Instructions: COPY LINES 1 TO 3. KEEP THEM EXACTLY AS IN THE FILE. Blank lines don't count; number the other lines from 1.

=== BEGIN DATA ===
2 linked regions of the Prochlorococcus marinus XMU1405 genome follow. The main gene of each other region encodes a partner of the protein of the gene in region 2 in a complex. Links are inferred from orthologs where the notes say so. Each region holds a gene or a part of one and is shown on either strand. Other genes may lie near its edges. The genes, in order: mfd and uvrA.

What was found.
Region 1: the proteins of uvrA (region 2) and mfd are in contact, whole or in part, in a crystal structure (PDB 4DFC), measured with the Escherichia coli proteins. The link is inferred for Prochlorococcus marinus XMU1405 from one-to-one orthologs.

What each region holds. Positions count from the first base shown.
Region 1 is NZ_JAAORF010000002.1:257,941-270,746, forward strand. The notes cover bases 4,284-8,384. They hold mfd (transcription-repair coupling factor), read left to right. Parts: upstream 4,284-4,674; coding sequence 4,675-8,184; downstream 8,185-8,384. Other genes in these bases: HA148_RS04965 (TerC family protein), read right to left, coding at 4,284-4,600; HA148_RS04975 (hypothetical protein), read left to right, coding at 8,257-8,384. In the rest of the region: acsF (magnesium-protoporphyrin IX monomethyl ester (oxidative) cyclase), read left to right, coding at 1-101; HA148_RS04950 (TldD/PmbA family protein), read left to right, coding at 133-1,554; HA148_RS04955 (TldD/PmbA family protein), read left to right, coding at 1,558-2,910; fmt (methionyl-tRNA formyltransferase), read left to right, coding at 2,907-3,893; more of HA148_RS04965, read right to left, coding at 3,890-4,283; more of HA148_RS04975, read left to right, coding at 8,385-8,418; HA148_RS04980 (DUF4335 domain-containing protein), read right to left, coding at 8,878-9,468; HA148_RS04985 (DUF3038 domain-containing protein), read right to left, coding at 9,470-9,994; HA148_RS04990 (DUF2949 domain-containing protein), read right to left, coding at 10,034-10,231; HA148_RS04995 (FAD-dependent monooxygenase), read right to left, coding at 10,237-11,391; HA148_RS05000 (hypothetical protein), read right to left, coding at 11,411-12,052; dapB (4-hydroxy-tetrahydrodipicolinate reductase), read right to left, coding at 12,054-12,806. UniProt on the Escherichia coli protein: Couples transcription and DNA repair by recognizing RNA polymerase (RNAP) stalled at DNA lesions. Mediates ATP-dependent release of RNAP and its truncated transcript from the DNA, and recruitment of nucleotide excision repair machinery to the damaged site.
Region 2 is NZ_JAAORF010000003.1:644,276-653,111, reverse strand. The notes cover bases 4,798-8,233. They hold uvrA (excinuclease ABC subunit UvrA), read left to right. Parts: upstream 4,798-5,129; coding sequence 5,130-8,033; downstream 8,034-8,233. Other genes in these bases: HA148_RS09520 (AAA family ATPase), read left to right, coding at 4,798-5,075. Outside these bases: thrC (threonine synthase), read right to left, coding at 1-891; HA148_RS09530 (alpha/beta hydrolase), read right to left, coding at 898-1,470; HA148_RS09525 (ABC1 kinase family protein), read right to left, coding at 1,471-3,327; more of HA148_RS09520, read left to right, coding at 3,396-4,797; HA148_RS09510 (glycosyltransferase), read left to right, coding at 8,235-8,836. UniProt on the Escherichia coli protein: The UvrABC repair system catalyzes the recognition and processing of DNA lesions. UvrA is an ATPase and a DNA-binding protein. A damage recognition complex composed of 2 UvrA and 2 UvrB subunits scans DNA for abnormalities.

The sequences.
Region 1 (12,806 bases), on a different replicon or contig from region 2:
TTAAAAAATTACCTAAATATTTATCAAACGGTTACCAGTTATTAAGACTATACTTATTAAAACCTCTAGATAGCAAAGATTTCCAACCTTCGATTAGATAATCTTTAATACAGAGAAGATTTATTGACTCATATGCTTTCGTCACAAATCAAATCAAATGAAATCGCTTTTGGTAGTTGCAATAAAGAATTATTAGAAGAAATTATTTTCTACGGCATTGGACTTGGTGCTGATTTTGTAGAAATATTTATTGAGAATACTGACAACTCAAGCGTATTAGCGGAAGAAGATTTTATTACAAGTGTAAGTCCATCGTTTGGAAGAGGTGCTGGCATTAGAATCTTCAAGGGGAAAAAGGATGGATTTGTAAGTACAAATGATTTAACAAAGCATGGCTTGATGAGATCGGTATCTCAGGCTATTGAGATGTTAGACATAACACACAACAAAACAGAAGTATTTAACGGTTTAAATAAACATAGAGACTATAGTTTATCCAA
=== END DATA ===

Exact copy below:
2 linked regions of the Prochlorococcus marinus XMU1405 genome follow. The main gene of each other region encodes a partner of the protein of the gene in region 2 in a complex. Links are inferred from orthologs where the notes say so. Each region holds a gene or a part of one and is shown on either strand. Other genes may lie near its edges. The genes, in order: mfd and uvrA.

What was found.
Region 1: the proteins of uvrA (region 2) and mfd are in contact, whole or in part, in a crystal structure (PDB 4DFC), measured with the Escherichia coli proteins. The link is inferred for Prochlorococcus marinus XMU1405 from one-to-one orthologs.